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March 76 CE, the slaves' quarters in the Domus Augustorum Antheia lingered in the passageway as she'd been told. Though she was pretending to inspect the striped pattern on the walls, her attention was focused on her surroundings like a sunbeam bouncing off the inside of a shield. Her previous mistress had been a rich patrician, but even now she could tell that this household was a great deal larger than that one - all variety of people came scuttling about around her, heaving heavy arms behind them, carrying trays, having urgent conversations in low voices and numerous different languages. Not one of them seemed to spare her more than a cursory glance. Antheia tried to catch a passer's eye sometimes, smiling, but everyone seemed so very wrapped up in their own heads. She hoped life wouldn't always be this frantic - she had at least had time to build up a rapport with the other slave members of her previous familia - but she suspected life would still be a lot calmer for her than for these frantic attendants, fetching and carrying all day. All Antheia had to do was attempt to teach the young Claudia Caesaris. She hoped that her new domina wouldn't try to make that task any more difficult than it had to be. The sullen porter had told her to wait here for someone called Volusa, then had dashed off again with a scowl on his face. And so Antheia leant against the wall, readjusted her chiton on her shoulders, retraced the pattern of the mural with her eyes, and waited.
All the other slaves had been milling about in chaos before, but now they seemed to be gravitating towards one corridor. For the first time, the invisible defensive barrier of non-recognition seemed to fall away from their eyes and they laid down their arms, marking the dinnertime armistice in the battle to keep the Imperial household running smoothly. Not wanting to be left behind, Antheia swung her legs off her wooden crib and hurried to follow the flock. While her mind was focused on working out what was going on, Antheia's already muddled recollections of the unfamiliar passages of the slave's quarters slipped away: rounding a corner, she clean forgot that this was where she had nearly been decapitated by a pole-arm when Volusa had brought her here earlier that day. The other slaves hung left by force of habit, and Antheia, seeing the gap in the crowd as an opportunity to get ahead in the queue, decided to hang right. If Fate was watching from above, she must have been splitting her sides at the cruel inevitably of her handiwork. Smack! The pole-arm collided with her shoulder, knocking Antheia sideways into a ratty-looking slave who gave her an evil glare. Muttering hasty apologies, Antheia spun to accost - or at least look at (she wasn't really one to reprimand) - whoever was responsible for the rapidly swelling bruise on her arm. The first thing she noticed about the woman was that she was tall, taller than a lot of men she knew. She didn't look Mediterranean, with blonde hair drawn up messily in braids on her head. Her expression was neutral, but her eyes were weapons in themselves, sharpened by being lined with kohl. Antheia realised she was gawping. @Atrice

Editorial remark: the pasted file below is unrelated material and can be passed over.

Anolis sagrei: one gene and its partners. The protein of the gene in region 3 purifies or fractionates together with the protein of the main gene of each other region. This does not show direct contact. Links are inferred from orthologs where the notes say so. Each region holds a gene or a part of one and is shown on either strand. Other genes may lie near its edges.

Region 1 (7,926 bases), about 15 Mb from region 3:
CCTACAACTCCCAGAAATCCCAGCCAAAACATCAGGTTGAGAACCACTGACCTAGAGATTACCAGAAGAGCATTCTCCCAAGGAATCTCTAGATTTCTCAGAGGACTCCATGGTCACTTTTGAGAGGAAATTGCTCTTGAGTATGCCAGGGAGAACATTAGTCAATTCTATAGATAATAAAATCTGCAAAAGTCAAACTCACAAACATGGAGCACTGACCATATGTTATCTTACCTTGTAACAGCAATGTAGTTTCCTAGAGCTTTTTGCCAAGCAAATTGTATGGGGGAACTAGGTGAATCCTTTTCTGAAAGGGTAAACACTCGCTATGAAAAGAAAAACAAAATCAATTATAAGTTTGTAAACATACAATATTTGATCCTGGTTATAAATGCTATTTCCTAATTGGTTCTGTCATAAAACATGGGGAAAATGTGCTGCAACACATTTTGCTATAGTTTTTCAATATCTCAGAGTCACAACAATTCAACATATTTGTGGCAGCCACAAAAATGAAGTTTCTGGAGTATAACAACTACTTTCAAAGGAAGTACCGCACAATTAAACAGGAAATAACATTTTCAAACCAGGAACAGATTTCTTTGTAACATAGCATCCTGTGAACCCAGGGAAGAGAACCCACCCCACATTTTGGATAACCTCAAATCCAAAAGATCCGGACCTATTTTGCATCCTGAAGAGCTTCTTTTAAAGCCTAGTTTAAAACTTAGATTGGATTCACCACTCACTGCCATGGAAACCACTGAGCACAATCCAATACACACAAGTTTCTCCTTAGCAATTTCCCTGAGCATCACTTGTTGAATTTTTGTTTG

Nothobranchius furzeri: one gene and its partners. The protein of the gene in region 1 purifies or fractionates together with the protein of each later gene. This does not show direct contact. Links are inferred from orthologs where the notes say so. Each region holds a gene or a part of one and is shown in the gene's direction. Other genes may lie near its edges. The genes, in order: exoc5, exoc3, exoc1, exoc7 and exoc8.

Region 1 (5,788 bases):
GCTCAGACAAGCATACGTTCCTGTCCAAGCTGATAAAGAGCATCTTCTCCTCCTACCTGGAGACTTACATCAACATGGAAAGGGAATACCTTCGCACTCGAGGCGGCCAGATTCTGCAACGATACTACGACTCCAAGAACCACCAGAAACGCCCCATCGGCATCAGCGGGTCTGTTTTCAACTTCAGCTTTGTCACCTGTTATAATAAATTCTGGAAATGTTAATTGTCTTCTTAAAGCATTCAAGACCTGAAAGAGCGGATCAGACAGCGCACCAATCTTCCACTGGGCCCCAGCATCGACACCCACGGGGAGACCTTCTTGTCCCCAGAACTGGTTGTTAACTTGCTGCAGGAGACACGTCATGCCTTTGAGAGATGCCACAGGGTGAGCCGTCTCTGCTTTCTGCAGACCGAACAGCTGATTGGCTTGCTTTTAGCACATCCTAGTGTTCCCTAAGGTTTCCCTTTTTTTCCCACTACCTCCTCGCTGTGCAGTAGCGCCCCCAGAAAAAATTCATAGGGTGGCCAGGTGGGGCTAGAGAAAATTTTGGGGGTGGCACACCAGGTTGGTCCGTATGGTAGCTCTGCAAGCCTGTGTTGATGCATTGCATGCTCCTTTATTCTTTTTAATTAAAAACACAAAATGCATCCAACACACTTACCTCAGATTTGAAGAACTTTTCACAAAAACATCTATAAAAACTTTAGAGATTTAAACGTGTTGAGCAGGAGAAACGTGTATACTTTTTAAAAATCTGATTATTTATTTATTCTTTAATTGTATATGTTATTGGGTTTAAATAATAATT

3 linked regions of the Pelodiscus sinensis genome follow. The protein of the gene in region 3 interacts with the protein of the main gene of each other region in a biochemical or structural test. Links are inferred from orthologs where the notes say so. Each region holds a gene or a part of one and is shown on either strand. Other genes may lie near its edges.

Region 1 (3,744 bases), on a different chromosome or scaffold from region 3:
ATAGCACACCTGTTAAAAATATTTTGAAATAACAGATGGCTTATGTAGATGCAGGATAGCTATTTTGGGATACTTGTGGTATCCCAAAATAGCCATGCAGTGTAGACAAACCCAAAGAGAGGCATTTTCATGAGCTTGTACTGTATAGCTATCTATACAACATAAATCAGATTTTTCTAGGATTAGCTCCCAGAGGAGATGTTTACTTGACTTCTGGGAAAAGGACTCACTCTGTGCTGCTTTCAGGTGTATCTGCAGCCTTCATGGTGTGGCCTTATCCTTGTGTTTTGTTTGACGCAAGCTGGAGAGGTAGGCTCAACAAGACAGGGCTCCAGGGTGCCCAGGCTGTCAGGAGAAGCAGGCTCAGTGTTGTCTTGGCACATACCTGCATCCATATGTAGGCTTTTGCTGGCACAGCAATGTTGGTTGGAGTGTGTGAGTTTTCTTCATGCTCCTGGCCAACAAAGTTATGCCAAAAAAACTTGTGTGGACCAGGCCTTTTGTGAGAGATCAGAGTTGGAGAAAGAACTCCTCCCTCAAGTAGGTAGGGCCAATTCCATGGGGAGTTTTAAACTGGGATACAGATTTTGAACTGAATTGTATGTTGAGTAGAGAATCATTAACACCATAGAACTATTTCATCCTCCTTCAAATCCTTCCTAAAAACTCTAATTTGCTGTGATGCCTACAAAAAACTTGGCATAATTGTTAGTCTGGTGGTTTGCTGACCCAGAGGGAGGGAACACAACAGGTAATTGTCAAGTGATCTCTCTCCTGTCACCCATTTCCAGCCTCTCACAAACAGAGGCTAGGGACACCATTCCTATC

The Romans were used to seeing Greeks wearing masks. Antheia's, however, wasn't twisted into the tragic visage of some stock character; in fact, it was the picture of perfect neutrality. Beneath, she could be a vicious Medea, a grieving Persephone, a powerless Helen, or any other figure from myth. But one doesn't often try to look behind the mask, peer through the eyeholes into the actor's soul. The façade presented to them is all the audience sees. So it was with Antheia. Her soul was strictly off limits. There was only one person on this earth (at least, one person she knew the fate of, one person she knew she could go to) who wasn't deceived by this cunning guise. Antheia had left behind the gilt columns and clean air of the Domus Augustorum, at least for a few hours, and had descended to the Subura. Here, slaves were dirty and scowling, citizens forewent the ceremony of a toga in the street, and life seemed real. Here, among all the unrepressed humanity, was her old friend Aristo. As she hopped across the stones connecting the pavement on either side of the street, the anticipation filled Antheia's mind with glorious recollections. When she went through the door, there he'd be, shrivelled like a tree root in his old rocking chair, his hands dry and papery as the scrolls spilling out across his knees, scratching the few tufts of white beard he had left as he mumbled to himself in the beautiful language of Plato and Socrates, punctuated by the odd curse. She'd dash to help tidy up the scrolls, his hands swatting at her in protest to stop fussing as she pulled the blanket back up over his bony legs. After he settled down, he would read to her in Greek, the language of her mind, the language her mother sung to her in, his voice rasping over every 'chi' and 'kappa', lapsing into a wheezing fit every time he'd aspirate a vowel. She'd cry, then, and he'd smile a bit, but he'd keep on reading, because crying would be OK. And then before she left she'd bend over and squeeze his skeletal frame to her, and the fragile breath and papery skin would make her cry again, and he'd just shake his head and say something wise. As her eyes adjusted to the dim interior of the little house their master had given him when he was freed, Antheia felt the squirming in her stomach change suddenly. The physical feelings of excitement and panic were strikingly, horribly similar, and one melted into the other like scalding wax dripping into the wine cup of its inattentive owner. The first thing she saw was the rocking chair, fallen forward on the floor. The entirety of the woven backrest had come undone, and one of the front legs was missing. Underneath it lay a scroll, completely unrolled. It was a beautifully written thing, bearing the name of Aristotle in huge letters. And it was torn clean apart through the middle. Not a single piece of wooden furniture seemed to have survived the raid untouched. Sherds of glass and pottery were strewn over the floor along with their former contents, huge pools of watery wine, their edges creeping outwards as she watched, grapes trampled and burst by sandal-studs. The tiny strongbox which she knew Aristo kept under the bed was gone, too, and so, she quickly realised, was Aristo. The stubborn old fool would never leave the house, particularly not in a raid. She had a feeling he'd rather try and whack any thieving scamps to death with the end of a scroll than let them take his peculia, hard earned cash accumulated by hours of honourable service. As Antheia backed out into the street, she failed to notice the raised doorstep. A misplaced foot sent her tumbling over backwards. Thankfully, though, somebody caught her. Turning her eyes upwards, she saw a bronzed, bearded face and a pair of eyes wide with surprise. @Chevi enter Tranquillus!